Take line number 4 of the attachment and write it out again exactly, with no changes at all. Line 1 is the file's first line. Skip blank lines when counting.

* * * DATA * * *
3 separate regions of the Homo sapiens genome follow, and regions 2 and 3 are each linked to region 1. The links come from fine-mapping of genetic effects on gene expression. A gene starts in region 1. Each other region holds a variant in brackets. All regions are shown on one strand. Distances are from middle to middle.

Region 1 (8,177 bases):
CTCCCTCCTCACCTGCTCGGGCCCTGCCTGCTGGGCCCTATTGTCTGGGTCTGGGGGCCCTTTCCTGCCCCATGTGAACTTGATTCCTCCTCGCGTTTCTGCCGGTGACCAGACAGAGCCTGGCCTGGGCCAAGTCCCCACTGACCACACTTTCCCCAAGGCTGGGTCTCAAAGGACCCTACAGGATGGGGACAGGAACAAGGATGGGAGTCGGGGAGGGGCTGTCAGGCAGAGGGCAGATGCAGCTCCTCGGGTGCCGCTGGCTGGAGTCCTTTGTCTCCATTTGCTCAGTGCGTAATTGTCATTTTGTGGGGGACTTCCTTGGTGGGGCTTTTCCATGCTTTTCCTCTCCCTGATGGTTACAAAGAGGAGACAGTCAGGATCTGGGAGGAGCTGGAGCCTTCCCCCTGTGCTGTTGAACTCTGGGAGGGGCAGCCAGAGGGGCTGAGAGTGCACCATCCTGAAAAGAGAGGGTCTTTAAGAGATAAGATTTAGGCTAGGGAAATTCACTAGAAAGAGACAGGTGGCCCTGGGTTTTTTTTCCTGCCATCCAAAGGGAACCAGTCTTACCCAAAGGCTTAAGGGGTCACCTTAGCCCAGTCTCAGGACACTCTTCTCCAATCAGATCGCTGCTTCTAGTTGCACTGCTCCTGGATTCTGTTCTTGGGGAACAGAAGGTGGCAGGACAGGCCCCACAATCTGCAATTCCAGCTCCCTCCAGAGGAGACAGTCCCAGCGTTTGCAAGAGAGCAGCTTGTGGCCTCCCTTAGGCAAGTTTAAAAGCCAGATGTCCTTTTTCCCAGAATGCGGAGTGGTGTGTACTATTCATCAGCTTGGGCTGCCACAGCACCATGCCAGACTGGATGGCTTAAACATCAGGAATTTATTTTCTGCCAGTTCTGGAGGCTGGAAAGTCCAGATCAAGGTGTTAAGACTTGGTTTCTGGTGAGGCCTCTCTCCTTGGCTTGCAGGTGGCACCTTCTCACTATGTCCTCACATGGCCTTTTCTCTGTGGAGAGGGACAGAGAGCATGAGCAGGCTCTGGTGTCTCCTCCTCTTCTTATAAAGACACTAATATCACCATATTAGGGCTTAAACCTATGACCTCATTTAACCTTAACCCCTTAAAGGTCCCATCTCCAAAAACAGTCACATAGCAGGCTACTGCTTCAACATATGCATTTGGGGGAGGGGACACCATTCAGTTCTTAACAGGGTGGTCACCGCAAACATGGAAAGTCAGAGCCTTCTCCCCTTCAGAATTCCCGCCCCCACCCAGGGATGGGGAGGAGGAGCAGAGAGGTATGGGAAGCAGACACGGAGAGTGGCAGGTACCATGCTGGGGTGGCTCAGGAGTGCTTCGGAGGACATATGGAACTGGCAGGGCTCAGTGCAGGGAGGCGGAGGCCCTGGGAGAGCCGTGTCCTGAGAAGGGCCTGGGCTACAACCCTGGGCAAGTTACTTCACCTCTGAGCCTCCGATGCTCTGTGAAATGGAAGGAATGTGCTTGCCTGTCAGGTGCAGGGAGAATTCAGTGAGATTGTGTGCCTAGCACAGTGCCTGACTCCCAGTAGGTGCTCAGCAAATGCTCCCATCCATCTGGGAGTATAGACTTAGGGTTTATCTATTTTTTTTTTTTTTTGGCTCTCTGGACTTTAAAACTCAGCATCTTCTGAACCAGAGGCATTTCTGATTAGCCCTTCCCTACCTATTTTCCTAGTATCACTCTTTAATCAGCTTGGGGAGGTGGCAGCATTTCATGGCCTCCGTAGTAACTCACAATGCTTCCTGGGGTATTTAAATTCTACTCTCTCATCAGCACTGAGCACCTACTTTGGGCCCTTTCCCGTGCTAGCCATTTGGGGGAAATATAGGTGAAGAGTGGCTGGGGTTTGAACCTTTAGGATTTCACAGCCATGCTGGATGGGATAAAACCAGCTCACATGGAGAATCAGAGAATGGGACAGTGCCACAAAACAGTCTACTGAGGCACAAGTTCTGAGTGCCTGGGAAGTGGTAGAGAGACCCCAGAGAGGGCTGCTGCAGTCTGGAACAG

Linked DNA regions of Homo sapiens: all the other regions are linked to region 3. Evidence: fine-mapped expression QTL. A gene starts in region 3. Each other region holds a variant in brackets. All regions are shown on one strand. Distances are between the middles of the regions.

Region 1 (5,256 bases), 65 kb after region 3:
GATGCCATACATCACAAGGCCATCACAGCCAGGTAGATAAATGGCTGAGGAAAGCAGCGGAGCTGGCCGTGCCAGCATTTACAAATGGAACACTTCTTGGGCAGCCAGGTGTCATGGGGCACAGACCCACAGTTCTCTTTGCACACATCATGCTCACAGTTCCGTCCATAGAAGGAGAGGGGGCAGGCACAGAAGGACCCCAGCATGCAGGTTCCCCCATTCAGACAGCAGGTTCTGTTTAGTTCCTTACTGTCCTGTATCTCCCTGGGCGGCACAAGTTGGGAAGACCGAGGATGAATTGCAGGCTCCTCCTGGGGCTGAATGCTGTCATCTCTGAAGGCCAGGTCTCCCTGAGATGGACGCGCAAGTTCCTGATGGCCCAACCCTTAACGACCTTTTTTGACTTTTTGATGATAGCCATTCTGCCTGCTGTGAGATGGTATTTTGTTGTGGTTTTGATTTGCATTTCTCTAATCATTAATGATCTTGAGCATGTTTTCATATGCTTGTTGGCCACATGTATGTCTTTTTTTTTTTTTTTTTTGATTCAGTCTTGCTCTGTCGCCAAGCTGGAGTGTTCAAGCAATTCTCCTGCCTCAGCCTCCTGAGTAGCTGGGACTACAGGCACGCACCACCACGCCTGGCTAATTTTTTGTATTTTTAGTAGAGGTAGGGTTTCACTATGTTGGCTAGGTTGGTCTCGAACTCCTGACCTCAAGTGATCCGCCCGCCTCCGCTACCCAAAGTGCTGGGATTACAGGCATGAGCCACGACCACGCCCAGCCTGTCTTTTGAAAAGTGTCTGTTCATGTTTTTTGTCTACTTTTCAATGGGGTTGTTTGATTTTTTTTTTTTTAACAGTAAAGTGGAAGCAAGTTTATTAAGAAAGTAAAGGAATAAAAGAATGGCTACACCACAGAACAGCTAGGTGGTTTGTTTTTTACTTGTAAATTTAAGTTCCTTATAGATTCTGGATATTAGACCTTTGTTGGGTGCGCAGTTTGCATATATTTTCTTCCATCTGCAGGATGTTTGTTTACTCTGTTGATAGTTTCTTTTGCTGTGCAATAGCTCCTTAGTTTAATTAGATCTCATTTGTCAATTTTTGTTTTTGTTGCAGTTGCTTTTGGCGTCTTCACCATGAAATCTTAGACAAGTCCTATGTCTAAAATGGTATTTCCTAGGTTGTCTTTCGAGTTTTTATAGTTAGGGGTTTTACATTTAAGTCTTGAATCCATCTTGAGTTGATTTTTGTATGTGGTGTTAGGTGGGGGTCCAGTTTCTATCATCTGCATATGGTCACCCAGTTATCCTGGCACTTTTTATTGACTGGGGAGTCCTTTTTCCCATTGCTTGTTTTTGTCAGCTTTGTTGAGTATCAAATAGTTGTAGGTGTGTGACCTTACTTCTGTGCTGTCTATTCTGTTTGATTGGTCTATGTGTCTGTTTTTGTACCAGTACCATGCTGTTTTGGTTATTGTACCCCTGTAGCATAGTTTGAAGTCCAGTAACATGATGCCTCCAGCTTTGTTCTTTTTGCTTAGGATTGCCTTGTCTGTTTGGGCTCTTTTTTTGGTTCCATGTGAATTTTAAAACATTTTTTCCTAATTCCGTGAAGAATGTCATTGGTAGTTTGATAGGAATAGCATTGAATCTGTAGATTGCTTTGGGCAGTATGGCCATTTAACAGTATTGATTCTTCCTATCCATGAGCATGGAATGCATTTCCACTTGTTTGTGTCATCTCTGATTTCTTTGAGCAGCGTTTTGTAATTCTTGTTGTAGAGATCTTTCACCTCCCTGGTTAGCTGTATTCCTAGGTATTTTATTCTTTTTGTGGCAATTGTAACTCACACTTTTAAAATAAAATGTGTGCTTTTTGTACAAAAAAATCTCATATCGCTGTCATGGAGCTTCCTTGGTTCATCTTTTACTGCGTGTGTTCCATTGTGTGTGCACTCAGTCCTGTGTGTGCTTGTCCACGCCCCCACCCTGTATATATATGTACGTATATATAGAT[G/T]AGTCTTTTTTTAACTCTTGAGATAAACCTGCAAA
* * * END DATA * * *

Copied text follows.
Linked DNA regions of Homo sapiens: all the other regions are linked to region 3. Evidence: fine-mapped expression QTL. A gene starts in region 3. Each other region holds a variant in brackets. All regions are shown on one strand. Distances are between the middles of the regions.